Conditioned suppression of photokinesis by the marine molluse Hermissenda was examined in 3 experiments. In each experiment, groups of animals received light (the conditioned stimulus, CS) that was paired with high-speed orbital rotation (the unconditioned stimulus, UCS), light and rotation explicity unpaired, or no exposure to these stimuli. Twenty-four hours after training, all animals were tested for suppression of photokinesis in the presence of the light. To establish the effectiveness of our conditioning procedure, in Experiment 1 individual groups of animals received either 50, 100, or 150 CS-UCS pairings. Fifty pairings resulted in a marginal suppression of photokinesis, whereas 100 and 150 pairings produced strong suppression. In Experiment 2, the delay between CS onset and UCS onset was varied between 1 and 10 s. The 10-s interstimulus interval (ISI) did not support conditioning, whereas 1-s and 2-s ISIs were effective. As predicted by the current understanding of Hermissenda's neural network, in Experiment 3 it was found that CS-UCS pairings in which the CS preceded the onset of the UCS and terminated with the offset of the UCS evoked stronger conditioned suppression than either a CS that preceded the UCS and terminated with its onset or a CS that was paired in simultaneous compound with the UCS. This result indicates that CS-UCS contiguity as well as the forward ISI act additively to establish the CS-UCS association. In none of the 3 experiments were any differences observed between groups that were untreated and that received the CS and UCS unpaired. In total, these experiments suggest strong similarities in the temporal characteristics of associative learning in Hermissenda and vertebrate species.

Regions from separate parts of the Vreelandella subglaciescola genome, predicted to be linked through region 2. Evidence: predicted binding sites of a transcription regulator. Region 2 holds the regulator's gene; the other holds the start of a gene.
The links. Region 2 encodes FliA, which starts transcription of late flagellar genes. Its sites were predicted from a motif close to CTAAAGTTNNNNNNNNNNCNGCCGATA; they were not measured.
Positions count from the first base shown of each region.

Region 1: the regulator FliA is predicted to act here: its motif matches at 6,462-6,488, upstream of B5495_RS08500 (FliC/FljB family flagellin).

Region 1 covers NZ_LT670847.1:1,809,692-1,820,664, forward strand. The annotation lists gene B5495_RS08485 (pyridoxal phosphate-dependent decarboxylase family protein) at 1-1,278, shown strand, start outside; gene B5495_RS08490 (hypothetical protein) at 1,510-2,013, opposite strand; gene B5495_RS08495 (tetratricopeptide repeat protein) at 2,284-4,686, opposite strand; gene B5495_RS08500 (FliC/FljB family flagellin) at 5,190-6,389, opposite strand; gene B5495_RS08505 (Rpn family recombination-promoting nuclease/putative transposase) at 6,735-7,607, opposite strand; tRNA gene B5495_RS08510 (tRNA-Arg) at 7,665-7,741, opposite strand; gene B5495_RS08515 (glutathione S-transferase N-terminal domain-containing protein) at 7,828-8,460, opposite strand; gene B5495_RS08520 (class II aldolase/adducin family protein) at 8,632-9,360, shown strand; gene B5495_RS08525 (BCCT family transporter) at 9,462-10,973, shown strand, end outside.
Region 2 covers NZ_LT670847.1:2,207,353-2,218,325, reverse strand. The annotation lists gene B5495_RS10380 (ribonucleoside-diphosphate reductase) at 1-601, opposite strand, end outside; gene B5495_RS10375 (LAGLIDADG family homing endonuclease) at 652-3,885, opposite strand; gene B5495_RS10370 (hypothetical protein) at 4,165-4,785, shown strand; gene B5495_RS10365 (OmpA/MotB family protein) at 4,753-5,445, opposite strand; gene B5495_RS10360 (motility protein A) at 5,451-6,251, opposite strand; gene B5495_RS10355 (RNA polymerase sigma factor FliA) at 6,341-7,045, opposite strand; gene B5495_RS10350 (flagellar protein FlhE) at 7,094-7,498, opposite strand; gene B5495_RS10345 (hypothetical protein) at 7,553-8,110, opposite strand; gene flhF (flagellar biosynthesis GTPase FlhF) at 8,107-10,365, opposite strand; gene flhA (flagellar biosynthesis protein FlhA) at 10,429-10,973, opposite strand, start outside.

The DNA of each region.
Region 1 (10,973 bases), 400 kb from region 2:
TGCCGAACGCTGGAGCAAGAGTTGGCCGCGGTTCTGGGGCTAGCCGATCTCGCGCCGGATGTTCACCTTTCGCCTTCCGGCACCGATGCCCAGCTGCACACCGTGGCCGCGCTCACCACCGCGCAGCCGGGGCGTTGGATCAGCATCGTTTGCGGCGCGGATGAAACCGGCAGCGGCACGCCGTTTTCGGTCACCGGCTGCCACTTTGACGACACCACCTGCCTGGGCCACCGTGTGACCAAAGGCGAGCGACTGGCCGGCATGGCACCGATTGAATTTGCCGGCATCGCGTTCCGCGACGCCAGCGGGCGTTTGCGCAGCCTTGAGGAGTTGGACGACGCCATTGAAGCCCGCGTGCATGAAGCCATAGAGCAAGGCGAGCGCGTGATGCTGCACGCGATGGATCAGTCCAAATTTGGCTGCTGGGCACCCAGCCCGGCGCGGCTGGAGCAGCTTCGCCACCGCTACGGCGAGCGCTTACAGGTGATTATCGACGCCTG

All Science Journal Classification (ASJC) codes
- Behavioral Neuroscience